July 22, 2019, by lqxkt9
Winner of the 2nd Prize of the Enquire Blog Post Competition 2019: Renelle McGlacken-Having Conversations with the Past and the Present: Visiting an Archive
Near the end of 2018, I made the long trip down to Brighton from Nottingham. Was my visit borne from a longing for the sea after a year living in The Midlands? No, this was strictly business (and Storm ‘Diana’ made sure that any seaside fun I planned was at my own peril). I was there to visit The Keep, an archive based at the University of Sussex from which The Mass Observation Project (MOP), my PhD research database, continues its mission of ‘recording everyday life in Britain’.
The MOP sends out three ‘Directives’ a year to its voluntary panel of respondents, or ‘Mass Observers’, across the UK, asking them to write on a particular topic and send their responses to The Keep. My research looks at how Mass Observers understand animal research and I’d visited to make copies of the postal responses to a 2016 Directive, commissioned by the University of Nottingham, entitled ‘Using Animals in Research’. But, having gone all that way, I thought I’d make the most of the visit and planned to flick through two other boxes of responses to Directives on related topics, ‘Staying Well and Everyday Life’ and ‘Animals and Humans’.
I began with the 1998 Directive ‘Staying Well and Everyday Life’ and, in plunging into the largely hand-written responses, I was struck by the prominence of social understandings of health and illness. In writing, Mass Observers often deliberated on the roles that environment, finances, work (both paid and unpaid), and social networks can play in maintaining a ‘healthy’ life. Staying well clearly meant more than one’s medical condition. Reading their responses twenty years later, it dawned on me that some of the people behind such writing had now likely died. How did the future shape up for those who were entering their ‘golden years’ in good health but with anxieties around ageing? It was certainly a strange and sombre feeling to think of those who pondered on growing old, as now voices from the past and no longer part of the conversation. It made me think of my Nan and what her vision of getting old was before being diagnosed with Alzheimer’s and losing control over her later years.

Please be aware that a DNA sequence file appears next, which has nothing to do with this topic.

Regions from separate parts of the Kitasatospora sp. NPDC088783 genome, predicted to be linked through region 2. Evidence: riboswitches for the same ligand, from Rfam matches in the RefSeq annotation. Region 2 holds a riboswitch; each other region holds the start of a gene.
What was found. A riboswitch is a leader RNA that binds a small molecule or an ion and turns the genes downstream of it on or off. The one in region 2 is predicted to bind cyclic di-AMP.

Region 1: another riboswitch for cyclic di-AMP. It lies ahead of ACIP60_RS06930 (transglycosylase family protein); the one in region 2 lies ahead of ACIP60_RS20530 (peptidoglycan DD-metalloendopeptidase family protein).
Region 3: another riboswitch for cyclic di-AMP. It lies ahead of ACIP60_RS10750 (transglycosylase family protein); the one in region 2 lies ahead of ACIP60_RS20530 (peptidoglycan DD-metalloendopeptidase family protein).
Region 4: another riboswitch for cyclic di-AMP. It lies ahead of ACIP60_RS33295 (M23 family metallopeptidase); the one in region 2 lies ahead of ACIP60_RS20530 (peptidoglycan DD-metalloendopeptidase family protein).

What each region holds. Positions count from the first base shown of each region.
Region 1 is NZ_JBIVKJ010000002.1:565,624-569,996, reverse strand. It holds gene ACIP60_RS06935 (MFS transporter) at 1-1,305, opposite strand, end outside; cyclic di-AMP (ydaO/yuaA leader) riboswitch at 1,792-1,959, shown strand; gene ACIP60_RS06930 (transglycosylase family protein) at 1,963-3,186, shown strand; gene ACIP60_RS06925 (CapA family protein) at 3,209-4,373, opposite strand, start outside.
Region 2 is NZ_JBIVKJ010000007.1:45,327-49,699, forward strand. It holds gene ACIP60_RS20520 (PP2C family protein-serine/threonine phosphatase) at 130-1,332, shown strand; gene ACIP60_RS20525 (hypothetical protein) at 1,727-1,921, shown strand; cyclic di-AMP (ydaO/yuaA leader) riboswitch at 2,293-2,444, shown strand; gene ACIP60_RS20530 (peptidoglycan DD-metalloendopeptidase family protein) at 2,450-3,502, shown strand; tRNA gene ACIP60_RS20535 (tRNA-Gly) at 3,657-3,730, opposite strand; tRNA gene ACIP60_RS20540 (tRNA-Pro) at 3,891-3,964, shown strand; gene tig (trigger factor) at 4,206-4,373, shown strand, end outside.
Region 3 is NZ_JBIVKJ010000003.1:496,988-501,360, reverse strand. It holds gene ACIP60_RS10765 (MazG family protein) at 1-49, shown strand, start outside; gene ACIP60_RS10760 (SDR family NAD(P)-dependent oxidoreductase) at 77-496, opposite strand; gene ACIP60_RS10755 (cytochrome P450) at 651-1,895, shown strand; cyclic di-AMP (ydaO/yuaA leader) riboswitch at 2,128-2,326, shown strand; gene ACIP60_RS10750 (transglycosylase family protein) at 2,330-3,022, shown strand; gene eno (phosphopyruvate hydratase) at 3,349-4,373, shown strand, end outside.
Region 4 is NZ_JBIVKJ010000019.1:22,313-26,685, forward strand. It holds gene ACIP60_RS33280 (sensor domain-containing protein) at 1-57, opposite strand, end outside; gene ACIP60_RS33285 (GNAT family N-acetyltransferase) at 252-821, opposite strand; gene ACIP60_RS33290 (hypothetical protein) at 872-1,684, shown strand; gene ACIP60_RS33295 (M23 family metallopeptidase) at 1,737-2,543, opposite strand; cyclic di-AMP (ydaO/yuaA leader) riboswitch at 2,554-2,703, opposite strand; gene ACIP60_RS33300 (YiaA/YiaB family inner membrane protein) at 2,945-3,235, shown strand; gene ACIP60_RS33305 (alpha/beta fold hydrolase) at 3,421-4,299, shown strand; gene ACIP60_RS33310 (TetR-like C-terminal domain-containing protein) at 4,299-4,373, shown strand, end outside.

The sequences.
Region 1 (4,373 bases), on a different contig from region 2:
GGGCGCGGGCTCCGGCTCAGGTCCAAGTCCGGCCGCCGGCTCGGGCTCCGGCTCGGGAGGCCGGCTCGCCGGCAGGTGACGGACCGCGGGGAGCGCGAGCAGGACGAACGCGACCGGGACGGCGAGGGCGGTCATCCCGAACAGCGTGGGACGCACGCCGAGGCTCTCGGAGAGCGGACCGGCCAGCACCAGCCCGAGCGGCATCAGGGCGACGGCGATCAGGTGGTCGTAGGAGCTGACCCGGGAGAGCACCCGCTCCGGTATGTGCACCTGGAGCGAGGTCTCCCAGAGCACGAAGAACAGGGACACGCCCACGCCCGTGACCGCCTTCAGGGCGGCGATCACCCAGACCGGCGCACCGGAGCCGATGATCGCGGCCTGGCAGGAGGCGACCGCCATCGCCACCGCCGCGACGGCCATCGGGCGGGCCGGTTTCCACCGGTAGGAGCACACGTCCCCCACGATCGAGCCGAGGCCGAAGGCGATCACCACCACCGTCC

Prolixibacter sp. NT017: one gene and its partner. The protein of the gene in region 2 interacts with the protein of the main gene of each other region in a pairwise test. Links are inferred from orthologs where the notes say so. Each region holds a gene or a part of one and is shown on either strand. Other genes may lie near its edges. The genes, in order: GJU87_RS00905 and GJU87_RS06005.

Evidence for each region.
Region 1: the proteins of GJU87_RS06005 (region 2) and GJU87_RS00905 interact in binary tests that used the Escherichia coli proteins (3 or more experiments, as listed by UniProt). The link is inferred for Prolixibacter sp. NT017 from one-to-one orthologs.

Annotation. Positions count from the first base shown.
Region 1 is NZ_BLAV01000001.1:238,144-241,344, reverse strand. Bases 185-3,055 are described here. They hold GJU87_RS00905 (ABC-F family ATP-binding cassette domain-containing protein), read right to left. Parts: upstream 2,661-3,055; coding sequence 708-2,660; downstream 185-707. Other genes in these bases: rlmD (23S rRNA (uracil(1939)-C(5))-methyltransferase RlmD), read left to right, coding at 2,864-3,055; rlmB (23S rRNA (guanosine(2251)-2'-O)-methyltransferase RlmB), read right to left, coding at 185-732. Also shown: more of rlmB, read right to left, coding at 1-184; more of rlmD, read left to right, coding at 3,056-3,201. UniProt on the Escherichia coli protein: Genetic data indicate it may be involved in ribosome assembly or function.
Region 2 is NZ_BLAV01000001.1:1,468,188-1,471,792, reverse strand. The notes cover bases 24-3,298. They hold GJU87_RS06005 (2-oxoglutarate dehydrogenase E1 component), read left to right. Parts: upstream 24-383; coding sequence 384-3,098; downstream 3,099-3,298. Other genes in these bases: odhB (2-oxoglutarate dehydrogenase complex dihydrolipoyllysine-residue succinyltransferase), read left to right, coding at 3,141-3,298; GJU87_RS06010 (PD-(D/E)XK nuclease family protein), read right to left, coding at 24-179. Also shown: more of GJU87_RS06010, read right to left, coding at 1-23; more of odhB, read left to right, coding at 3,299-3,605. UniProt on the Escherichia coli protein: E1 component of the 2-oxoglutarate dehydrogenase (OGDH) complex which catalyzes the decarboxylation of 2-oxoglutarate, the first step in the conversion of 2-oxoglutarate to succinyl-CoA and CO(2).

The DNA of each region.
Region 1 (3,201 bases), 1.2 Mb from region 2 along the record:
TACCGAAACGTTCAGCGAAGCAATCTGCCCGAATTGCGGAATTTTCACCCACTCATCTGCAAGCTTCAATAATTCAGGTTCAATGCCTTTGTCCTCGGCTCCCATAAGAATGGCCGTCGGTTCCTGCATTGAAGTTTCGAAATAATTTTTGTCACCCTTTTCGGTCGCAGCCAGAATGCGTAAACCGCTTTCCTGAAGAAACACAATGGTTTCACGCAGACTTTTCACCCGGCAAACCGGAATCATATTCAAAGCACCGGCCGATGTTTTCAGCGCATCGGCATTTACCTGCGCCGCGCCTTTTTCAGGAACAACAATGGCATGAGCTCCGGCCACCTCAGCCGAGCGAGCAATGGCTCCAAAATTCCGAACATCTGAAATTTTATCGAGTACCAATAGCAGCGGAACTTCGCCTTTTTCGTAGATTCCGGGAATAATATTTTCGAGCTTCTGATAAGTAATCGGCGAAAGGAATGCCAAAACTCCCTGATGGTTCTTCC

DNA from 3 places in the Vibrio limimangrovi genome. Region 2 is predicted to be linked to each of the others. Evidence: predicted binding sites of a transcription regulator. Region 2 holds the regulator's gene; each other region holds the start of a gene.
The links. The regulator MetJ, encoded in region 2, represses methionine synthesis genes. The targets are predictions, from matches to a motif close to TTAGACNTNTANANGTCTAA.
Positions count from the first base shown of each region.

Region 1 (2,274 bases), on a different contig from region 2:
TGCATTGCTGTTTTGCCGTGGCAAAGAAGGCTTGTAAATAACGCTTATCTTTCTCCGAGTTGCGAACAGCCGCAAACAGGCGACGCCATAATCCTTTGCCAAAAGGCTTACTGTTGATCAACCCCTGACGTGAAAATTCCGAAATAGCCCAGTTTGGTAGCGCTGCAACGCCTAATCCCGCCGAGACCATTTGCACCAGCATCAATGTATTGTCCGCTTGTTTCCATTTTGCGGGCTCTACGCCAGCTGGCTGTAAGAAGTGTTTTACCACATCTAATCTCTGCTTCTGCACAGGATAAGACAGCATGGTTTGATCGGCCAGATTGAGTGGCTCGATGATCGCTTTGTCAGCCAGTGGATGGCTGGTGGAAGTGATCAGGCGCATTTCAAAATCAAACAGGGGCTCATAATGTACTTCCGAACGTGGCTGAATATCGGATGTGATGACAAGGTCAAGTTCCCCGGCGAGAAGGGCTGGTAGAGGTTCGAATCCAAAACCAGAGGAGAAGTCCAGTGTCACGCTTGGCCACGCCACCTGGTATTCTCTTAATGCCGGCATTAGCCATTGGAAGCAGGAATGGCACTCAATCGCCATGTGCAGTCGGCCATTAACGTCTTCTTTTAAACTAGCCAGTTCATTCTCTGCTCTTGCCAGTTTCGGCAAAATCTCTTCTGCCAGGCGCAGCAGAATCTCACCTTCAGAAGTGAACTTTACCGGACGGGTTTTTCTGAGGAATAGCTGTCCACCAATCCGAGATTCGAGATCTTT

Before dwelling too much on ‘the end’ and damaging the documents with my blubbing, I returned the folders on ‘Staying Well and Everyday Life’ to their box and requested the 2009 Directive on ‘Animals and Humans’. With the first Directive still in my mind, it was interesting to see how Mass Observers made connections between interspecies relations and human health and wellbeing. Animals were discussed as enhancing human life, dogs offered ‘unconditional love’ and, unlike humans, did not hide their feelings, and seeing animals in zoos evoked negative feelings. One hoped that a dog would visit them if they were ever placed in a nursing home, with this interaction regarded as therapeutic. Losing a companion animal and the trauma that being present at the ending of their life can cause raised a complicated parallel in my mind with another Observer’s response to the ‘Staying well and Everyday Life’ Directive, as they recollected witnessing an Aunt die of cancer and bitterly reflected on the lack of euthanasia as an option for human patients. Others mentioned their plans to leave donations for animal-specific charities in their will.
Some wrote about ‘meeting’ animals and ‘making friends’ with them. This bestowing of agency at times went beyond the traditional confines of relationships between humans and ‘domesticated’ animals, as one Mass Observer illustrated in their fondness for ‘talking’ to cattle when going on a walk, with the cattle ‘listening’. Yet the pleasures associated with interspecies relations didn’t always transcend species boundaries, with snakes, for instance, being an object of fear with their silence and unknowability. I thought on the inconsistency characteristic to MOP writing and how this is perhaps particularly visible in writing about animals, given their shifting and often conflicting roles and representations. Such a complex landscape can mean that strong stances against animal cruelty often butt up against contingencies, revealing those species whose positions are more precarious in our ethical frameworks.
Though, ultimately, my short time at The Keep emphasised the importance of reflecting on my position as a reader and a researcher. As a researcher my purpose is not to act as a conduit for my participants, I acknowledge how much I mediate their words. Being affected by the material in ways which made me smile, feel sad, raise an eyebrow, or roll my eyes is fine; it is part of the research process. Of course, Mass Observers themselves commonly acknowledge their own inconsistencies and the intimacy of the MOP writing process encourages their reflexivity. Then, in reading the responses it is imperative to be reflexive too, and as I read, I heard their voices and also my own internal reply. So, at home-time, closing the folder and handing it back felt like ending all of these conversations I’d been having throughout the day. With the level of detail and candidness in MOP writing, I came away from The Keep feeling appreciative and, in some way, connected to those observers I’d ‘encountered’. Thinking of their voices sitting on a shelf, I left hoping that someone else returns to pick up the conversation.
Renelle McGlacken, (PhD Candidate, University of Nottingham)
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